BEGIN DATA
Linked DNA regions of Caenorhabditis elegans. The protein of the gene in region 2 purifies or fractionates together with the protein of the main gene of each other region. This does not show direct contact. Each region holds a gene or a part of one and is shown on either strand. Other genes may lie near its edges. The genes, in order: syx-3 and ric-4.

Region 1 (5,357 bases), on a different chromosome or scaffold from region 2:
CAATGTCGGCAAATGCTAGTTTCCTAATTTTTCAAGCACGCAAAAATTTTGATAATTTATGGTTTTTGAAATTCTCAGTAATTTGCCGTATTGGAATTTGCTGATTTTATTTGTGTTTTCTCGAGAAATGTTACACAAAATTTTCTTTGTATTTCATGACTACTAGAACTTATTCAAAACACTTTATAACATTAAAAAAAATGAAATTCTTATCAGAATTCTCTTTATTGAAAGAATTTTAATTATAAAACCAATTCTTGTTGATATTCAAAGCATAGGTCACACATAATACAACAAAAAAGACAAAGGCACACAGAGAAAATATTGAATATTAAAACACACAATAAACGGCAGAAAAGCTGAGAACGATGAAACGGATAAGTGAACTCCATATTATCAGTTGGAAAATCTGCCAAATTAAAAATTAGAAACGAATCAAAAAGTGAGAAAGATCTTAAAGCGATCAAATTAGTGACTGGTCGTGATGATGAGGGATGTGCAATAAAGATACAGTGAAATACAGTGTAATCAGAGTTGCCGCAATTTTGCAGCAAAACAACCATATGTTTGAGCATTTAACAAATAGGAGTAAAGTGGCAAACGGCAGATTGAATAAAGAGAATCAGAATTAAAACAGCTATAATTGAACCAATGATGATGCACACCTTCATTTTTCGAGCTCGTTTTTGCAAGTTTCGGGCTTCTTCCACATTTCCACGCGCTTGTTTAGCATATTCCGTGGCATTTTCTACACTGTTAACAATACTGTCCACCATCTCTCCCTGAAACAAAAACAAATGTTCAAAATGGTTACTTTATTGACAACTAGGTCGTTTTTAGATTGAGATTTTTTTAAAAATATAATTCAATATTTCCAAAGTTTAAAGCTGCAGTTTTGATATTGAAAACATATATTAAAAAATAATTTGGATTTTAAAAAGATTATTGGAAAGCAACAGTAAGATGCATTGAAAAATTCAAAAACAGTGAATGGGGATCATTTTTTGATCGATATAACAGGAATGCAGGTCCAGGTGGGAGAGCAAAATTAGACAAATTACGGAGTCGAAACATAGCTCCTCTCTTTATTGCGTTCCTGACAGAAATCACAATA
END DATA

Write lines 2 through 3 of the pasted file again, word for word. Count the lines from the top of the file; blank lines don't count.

Region 1 (5,357 bases), on a different chromosome or scaffold from region 2:
CAATGTCGGCAAATGCTAGTTTCCTAATTTTTCAAGCACGCAAAAATTTTGATAATTTATGGTTTTTGAAATTCTCAGTAATTTGCCGTATTGGAATTTGCTGATTTTATTTGTGTTTTCTCGAGAAATGTTACACAAAATTTTCTTTGTATTTCATGACTACTAGAACTTATTCAAAACACTTTATAACATTAAAAAAAATGAAATTCTTATCAGAATTCTCTTTATTGAAAGAATTTTAATTATAAAACCAATTCTTGTTGATATTCAAAGCATAGGTCACACATAATACAACAAAAAAGACAAAGGCACACAGAGAAAATATTGAATATTAAAACACACAATAAACGGCAGAAAAGCTGAGAACGATGAAACGGATAAGTGAACTCCATATTATCAGTTGGAAAATCTGCCAAATTAAAAATTAGAAACGAATCAAAAAGTGAGAAAGATCTTAAAGCGATCAAATTAGTGACTGGTCGTGATGATGAGGGATGTGCAATAAAGATACAGTGAAATACAGTGTAATCAGAGTTGCCGCAATTTTGCAGCAAAACAACCATATGTTTGAGCATTTAACAAATAGGAGTAAAGTGGCAAACGGCAGATTGAATAAAGAGAATCAGAATTAAAACAGCTATAATTGAACCAATGATGATGCACACCTTCATTTTTCGAGCTCGTTTTTGCAAGTTTCGGGCTTCTTCCACATTTCCACGCGCTTGTTTAGCATATTCCGTGGCATTTTCTACACTGTTAACAATACTGTCCACCATCTCTCCCTGAAACAAAAACAAATGTTCAAAATGGTTACTTTATTGACAACTAGGTCGTTTTTAGATTGAGATTTTTTTAAAAATATAATTCAATATTTCCAAAGTTTAAAGCTGCAGTTTTGATATTGAAAACATATATTAAAAAATAATTTGGATTTTAAAAAGATTATTGGAAAGCAACAGTAAGATGCATTGAAAAATTCAAAAACAGTGAATGGGGATCATTTTTTGATCGATATAACAGGAATGCAGGTCCAGGTGGGAGAGCAAAATTAGACAAATTACGGAGTCGAAACATAGCTCCTCTCTTTATTGCGTTCCTGACAGAAATCACAATA